Ideas to Obtain Useful Client Feedback

Posted in Legal marketing

While client feedback has a multitude of important uses, how can it be usefully obtained? As the director of Legal Support at Fisher & Phillips LLP, Terri Pepper Gavulic, noted, “[M]any lawyers don’t seek or use client feedback in a systematic way. Lawyers and their firms often operate without sufficient client feedback. Lack of feedback not only causes the law firm to miss many benefits, but it also deprives clients of the benefits they can reap when encouraged to give honest, candid input.”

Value of Feedback

Feedback can provide enhanced value for a client when the services the client needs, and how the client wishes to receive those services, are better understood. It can, however, also provide value to the lawyer by helping the lawyer focus important, and sometimes scarce, marketing dollars. In the new market of young and newer solo lawyers and competition from big firms and legal service providers (and the proliferation of the same), marketing resources may be limited–the effective use of marketing dollars is important.

Gavulic points out that client feedback not only measures client satisfaction but allows an attorney, “[t]o explore attitudes about the firm’s brand, image and reputation. Client feedback is important market research in the brand development process.” It can also help uncover possible business opportunities not previously identified and help “[t]est demand for a firm’s proposed practice, industry, or geographic expansion before spending time and money.”

Ideas to Help Obtain Useful Feedback

There are different ways to obtain client feedback for different purposes, goals, and budgets. One way is to offer written questionnaires at the beginning and end of a matter (subject to client engagement terms, etc.). Asking a client how they heard about the lawyer and how satisfied the client was at the end of the process are only two possible options. Lawyers can ask more specific questions such as what distinguished the lawyer from others that appeared on a web search. Was it that the lawyer’s name came up at the top with a photo and contact information, or that the client went to the lawyer’s webpage and preferred it to others, or did online ratings and reviews come into play? This way, the lawyer will begin to see what types of marketing are working and what types are not.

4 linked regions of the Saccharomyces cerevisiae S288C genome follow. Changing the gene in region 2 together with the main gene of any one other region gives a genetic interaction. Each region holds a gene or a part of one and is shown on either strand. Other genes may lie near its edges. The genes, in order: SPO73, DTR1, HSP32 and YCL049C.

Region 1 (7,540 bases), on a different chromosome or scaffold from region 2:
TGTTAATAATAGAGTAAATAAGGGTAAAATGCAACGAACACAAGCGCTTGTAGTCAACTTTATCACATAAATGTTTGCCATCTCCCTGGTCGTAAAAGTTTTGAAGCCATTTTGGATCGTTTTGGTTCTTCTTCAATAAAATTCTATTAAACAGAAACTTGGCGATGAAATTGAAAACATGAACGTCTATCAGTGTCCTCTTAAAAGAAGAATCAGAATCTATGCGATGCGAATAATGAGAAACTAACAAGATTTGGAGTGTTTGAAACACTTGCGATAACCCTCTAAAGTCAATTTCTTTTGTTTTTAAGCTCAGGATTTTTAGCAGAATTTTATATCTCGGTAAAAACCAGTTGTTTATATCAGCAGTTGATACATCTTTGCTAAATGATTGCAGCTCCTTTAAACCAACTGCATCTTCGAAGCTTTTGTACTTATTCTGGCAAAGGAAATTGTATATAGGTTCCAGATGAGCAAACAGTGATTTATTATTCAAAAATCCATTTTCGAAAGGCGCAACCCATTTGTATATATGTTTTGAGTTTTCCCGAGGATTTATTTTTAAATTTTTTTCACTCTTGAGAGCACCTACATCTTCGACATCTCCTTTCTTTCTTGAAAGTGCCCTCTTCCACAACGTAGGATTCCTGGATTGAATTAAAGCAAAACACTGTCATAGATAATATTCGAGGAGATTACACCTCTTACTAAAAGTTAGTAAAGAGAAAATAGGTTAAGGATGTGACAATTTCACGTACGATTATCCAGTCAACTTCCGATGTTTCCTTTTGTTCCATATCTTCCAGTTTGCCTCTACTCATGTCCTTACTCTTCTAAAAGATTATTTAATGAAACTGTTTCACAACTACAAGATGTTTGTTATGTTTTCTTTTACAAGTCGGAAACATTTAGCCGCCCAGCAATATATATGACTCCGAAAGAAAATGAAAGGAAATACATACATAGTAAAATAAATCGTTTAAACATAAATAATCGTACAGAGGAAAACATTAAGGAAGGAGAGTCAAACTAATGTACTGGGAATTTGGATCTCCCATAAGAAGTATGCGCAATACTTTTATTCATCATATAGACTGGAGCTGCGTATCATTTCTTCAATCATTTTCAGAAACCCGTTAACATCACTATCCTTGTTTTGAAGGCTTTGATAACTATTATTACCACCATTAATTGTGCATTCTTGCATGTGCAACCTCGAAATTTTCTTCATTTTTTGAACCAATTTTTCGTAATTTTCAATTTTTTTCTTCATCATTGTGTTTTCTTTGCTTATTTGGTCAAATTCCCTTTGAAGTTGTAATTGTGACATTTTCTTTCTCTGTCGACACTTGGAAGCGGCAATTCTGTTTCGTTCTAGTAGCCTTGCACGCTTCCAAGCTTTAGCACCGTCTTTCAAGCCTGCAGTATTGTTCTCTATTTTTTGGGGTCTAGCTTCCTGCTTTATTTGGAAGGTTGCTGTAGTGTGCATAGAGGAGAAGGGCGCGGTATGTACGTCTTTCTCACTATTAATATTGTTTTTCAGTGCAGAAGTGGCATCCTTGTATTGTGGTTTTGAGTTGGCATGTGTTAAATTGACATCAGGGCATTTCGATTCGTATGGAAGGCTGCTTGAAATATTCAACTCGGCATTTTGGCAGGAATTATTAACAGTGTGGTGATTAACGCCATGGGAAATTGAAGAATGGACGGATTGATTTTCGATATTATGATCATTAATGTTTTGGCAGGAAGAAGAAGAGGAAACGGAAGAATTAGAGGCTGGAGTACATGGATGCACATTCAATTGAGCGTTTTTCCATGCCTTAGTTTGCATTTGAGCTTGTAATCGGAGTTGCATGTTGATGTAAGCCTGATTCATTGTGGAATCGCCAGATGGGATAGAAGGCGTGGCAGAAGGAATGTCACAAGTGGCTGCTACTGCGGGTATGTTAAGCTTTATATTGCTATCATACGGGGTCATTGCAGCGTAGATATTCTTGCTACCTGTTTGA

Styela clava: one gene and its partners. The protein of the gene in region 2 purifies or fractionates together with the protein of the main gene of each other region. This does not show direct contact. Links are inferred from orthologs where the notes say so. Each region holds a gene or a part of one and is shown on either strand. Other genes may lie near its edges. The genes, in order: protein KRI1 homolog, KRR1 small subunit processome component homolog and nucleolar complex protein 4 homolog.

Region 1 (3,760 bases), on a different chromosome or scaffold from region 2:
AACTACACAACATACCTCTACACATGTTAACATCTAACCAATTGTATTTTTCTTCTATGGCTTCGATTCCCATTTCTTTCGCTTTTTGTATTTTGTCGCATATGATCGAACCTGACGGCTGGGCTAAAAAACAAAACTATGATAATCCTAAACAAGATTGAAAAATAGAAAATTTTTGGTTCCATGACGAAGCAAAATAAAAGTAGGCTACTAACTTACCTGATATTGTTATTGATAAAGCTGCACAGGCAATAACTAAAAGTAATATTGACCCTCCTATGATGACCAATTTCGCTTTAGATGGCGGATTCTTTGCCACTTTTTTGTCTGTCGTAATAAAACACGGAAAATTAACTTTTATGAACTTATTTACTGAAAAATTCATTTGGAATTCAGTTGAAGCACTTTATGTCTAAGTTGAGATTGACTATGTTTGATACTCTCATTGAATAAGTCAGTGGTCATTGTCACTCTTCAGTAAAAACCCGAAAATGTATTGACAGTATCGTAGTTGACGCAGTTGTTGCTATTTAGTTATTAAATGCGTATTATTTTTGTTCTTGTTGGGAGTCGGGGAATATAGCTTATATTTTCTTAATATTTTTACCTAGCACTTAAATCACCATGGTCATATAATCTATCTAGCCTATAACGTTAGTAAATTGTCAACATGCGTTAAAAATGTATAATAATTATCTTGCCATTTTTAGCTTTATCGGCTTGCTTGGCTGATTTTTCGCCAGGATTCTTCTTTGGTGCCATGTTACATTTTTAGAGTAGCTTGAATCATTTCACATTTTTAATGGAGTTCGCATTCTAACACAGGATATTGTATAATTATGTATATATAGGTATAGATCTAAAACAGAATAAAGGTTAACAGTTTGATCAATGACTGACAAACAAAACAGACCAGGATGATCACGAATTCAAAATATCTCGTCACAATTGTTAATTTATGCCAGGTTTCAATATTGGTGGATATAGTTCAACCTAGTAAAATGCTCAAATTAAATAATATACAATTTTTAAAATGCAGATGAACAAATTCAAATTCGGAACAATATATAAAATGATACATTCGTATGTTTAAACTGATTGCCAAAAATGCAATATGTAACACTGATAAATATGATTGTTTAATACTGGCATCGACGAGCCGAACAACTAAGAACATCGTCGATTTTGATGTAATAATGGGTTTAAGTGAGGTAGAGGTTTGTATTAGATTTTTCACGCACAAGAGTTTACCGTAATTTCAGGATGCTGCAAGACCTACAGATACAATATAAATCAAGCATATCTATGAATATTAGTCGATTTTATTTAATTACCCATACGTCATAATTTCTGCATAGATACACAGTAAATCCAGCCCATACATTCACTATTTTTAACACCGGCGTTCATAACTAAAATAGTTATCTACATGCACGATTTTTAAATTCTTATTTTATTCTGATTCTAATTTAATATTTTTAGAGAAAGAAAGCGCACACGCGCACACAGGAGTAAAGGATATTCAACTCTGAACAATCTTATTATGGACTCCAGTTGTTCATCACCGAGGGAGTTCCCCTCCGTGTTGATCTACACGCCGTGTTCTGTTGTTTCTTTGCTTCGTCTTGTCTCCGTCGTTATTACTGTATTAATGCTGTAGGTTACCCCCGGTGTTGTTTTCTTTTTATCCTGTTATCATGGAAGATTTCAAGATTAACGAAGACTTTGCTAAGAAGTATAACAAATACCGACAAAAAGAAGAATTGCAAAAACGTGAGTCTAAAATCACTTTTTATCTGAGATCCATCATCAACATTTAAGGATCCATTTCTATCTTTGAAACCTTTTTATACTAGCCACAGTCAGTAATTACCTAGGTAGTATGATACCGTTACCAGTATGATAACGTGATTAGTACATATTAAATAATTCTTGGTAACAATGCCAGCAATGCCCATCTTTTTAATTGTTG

While some may argue that client questionnaires must be short, it seems most of us love to be asked what we think and willingly comply with the request. In some ways, however, obtaining feedback from clients is a self-selection process because it does not allow the attorney to learn why the potential clients that did not choose the attorney made that decision.

Of course, market research can also be conducted by a third-party marketing agency or research firm. This type of research is thorough and tailored to the lawyer or firm by the outside consultant retained by the lawyer or firm. It is, however, usually costly but is an option to consider when resources permit. Gavulic notes that this type of marketing research is used to, “[a]nalyze trends as well as overall service, competitive position, and how to prepare for the future needs of their client base generally.

Telephone interviews are another possibility that may be more extensive than a questionnaire but less formal than contracted market research. Whatever type of research is done to better understand marketing options and efficiency, it is important for the lawyer to understand what to do with the feedback and how to track which types of marketing are meeting with success and which types are not.

As Gavulic cautions, “In an industry as competitive as the legal industry, even small instances of poor or inconsistent service can cause a law firm to lose all or part of the work from a key client. With margins for error this close, client feedback programs should be standard operating procedure.” As humans, and lawyers, feedback can sometimes be an unsettling idea. Gavulic seems to suggest, however, that it is risky to operate without it. While she compares it to treating a patient without knowing their symptoms, it seems, generally, people seldom function at a high level without feedback to inform them of what is working well and what can be improved upon to achieve greater success.